5.2 Indirect Heating of Thermal Fluids
Many operations, requiring energy delivery to a liquid-phase (and/or fluid) stream, require a physical barrier between the fossil combustion products (energy release) and the process stream.
5.2.1 Process Uses
Processes that use high (and/or variable) pressure systems, separation/purification operations, multiphase operations, systems impeded by oxidation (or other possibly reactive/degrading components of combustion), and strictly maintained closed-loop systems are common boundaries to direct heating of process streams. More specific operations include:
- Purification, recovery, and separations.
- Chemicals and refinery distillation towers, reboilers, and flash evaporators for polymer processing, slurry separations/purification, brine treatment, etc.
- Pressurized process streams (in chemical reactors, etc.).
- Processes and products sensitive to oxidation, other reaction-driven degradation, and/or general fouling (in chemical, food, pharmaceutical processing, etc.).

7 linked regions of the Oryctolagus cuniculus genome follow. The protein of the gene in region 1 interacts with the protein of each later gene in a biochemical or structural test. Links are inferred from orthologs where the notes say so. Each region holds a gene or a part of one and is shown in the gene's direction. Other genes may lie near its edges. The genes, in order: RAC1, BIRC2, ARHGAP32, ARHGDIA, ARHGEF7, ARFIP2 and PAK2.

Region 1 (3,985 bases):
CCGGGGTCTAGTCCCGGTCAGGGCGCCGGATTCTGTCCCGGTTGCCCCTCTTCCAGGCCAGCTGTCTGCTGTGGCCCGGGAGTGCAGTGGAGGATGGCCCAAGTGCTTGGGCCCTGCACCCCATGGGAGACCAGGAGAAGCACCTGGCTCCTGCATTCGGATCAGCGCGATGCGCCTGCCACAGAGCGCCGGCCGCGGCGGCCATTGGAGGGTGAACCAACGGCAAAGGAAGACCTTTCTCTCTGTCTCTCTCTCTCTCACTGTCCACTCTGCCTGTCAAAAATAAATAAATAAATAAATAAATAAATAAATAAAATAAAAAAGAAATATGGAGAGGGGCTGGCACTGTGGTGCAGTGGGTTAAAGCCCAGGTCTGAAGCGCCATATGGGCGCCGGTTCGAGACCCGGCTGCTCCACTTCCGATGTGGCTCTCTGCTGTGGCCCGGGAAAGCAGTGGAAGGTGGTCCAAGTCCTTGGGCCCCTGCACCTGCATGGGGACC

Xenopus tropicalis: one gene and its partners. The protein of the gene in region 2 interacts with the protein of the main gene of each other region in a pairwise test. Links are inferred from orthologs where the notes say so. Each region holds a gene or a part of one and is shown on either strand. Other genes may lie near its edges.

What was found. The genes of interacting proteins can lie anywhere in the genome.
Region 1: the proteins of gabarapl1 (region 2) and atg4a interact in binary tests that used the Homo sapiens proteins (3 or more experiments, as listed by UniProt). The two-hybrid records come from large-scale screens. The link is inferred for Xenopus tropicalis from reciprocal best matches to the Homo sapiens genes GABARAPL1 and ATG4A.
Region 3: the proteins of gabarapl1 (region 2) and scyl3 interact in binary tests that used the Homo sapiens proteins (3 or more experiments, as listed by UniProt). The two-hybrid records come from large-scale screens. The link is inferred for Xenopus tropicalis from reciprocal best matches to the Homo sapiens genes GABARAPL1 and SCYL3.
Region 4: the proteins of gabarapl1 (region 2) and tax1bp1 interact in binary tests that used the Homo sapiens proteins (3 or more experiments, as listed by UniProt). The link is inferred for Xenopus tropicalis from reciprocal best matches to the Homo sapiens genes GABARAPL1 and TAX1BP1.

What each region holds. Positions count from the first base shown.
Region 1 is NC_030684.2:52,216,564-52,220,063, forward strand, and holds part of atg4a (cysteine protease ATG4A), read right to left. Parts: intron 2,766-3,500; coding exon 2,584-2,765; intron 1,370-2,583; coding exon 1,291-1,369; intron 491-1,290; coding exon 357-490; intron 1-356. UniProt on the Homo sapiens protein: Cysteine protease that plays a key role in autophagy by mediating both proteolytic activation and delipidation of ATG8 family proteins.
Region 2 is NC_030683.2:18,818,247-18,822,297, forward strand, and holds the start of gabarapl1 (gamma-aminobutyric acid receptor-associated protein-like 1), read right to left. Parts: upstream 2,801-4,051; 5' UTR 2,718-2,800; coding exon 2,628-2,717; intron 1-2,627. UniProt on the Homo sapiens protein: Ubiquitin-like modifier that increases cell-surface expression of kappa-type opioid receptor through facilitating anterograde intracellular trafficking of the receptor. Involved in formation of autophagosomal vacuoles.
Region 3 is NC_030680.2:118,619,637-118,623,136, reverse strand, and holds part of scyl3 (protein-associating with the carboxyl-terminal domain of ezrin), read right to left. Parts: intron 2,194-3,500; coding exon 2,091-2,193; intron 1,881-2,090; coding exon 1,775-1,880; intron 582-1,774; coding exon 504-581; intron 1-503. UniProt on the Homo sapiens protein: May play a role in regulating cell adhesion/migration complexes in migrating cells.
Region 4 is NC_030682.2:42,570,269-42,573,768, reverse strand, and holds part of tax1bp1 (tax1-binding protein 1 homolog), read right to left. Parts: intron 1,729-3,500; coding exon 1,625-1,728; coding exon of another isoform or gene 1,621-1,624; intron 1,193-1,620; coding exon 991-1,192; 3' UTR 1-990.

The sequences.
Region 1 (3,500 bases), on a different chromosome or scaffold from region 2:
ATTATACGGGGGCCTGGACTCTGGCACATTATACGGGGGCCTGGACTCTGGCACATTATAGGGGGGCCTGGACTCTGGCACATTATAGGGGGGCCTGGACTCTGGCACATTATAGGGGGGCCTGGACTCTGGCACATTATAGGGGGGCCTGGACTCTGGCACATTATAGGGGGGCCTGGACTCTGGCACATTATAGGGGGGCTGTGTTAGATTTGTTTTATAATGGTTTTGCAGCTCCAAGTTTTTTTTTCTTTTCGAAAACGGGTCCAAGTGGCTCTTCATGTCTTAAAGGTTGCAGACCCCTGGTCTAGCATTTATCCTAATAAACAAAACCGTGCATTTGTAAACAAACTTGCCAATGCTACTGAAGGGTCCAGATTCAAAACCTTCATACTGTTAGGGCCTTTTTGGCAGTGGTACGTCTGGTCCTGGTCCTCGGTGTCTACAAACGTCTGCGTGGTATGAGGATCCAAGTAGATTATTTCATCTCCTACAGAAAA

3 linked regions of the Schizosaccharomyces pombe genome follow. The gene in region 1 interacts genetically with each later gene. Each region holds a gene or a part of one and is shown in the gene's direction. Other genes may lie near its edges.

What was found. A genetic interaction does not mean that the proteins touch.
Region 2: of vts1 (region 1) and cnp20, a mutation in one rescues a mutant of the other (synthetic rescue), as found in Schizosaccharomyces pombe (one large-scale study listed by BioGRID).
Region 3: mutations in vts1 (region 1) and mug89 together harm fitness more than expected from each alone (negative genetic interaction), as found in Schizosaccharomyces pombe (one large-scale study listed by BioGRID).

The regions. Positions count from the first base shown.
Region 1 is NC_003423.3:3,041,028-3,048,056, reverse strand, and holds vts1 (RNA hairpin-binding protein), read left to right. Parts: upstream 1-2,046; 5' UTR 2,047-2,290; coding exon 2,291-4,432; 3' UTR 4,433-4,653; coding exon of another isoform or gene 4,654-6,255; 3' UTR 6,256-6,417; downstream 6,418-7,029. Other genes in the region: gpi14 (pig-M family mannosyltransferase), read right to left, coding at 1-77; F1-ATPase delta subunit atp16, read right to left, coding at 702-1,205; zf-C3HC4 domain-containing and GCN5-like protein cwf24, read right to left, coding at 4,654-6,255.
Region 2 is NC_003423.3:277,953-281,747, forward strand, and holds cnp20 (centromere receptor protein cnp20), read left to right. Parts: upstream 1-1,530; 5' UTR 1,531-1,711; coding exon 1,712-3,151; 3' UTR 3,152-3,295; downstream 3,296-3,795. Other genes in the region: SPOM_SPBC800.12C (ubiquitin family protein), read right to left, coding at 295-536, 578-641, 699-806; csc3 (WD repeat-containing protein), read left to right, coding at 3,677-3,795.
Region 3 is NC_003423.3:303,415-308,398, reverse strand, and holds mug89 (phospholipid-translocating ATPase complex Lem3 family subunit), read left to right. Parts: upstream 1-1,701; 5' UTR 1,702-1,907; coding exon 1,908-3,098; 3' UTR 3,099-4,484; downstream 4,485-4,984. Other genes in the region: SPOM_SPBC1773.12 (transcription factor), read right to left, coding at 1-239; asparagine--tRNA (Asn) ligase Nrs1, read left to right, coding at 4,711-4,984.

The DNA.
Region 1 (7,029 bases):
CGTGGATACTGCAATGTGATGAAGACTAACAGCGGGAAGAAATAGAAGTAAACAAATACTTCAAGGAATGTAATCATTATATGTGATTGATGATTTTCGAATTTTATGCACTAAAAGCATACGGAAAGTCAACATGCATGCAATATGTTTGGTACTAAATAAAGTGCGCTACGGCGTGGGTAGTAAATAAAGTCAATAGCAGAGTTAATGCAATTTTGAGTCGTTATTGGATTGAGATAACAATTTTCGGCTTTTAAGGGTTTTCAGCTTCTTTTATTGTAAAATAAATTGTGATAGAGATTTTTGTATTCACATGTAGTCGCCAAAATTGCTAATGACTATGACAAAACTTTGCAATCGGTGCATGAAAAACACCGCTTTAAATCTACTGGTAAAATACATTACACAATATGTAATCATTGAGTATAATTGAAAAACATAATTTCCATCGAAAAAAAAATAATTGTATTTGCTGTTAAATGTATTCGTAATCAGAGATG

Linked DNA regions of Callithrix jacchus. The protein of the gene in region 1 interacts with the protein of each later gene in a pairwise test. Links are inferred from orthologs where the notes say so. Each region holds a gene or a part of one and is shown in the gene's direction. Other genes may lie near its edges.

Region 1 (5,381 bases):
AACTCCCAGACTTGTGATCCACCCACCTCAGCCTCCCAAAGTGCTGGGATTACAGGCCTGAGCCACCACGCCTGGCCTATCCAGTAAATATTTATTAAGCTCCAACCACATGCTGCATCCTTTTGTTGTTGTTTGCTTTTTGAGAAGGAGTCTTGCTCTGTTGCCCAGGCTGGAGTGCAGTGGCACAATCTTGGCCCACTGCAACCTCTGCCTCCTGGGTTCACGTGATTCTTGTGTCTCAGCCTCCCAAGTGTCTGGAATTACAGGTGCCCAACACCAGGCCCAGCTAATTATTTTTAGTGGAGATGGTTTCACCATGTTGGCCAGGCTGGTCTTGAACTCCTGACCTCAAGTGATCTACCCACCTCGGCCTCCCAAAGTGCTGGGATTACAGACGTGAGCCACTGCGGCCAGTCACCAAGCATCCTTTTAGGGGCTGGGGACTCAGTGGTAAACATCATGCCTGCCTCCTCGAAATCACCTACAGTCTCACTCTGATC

- Vat or batch systems maintaining a heated fluid (such as paint/dye blenders, food deep fryers, refinery-bottoms
storage and subsequent processing, reactor/fermentation vessels, crystallizers, etc.).
- Thermal fluid, closed-loop-heating systems for processes requiring especially high and smoothly controlled
- Systems requiring high temperatures over large areas such as calcium chloride crystallizers.
- Pipe line tracing.
- Distillation and reactor feed lines whereby preheating feed components simplifies the energy delivery and/or chemistry complexity of any downstream operation.
- Heat tracing viscous material (crude, confectionery, polymer melts, etc.) pipelines to reduce electric-driven pumping rquirements.
- Tool heating (including plastics/rubber extruders, molds), paper mill platens and rollers, metal fabrication equipment, laminate setting, and others.
- General polymer processing. Polymer processing plants may require high temperature (> 400 °F) energy delivery to several unit operations because of high “pure” polymer melting points (maintained for extrusion, molding, etc.), and endothermic and/or equilibrium limited reactions (whereby light byproducts, often water, must be continuously evaporated and removed for effective/efficient reactor output). Polyester and Nylon are good examples of major international commodities often utilizing thermal fluids systems throughout their production cycle.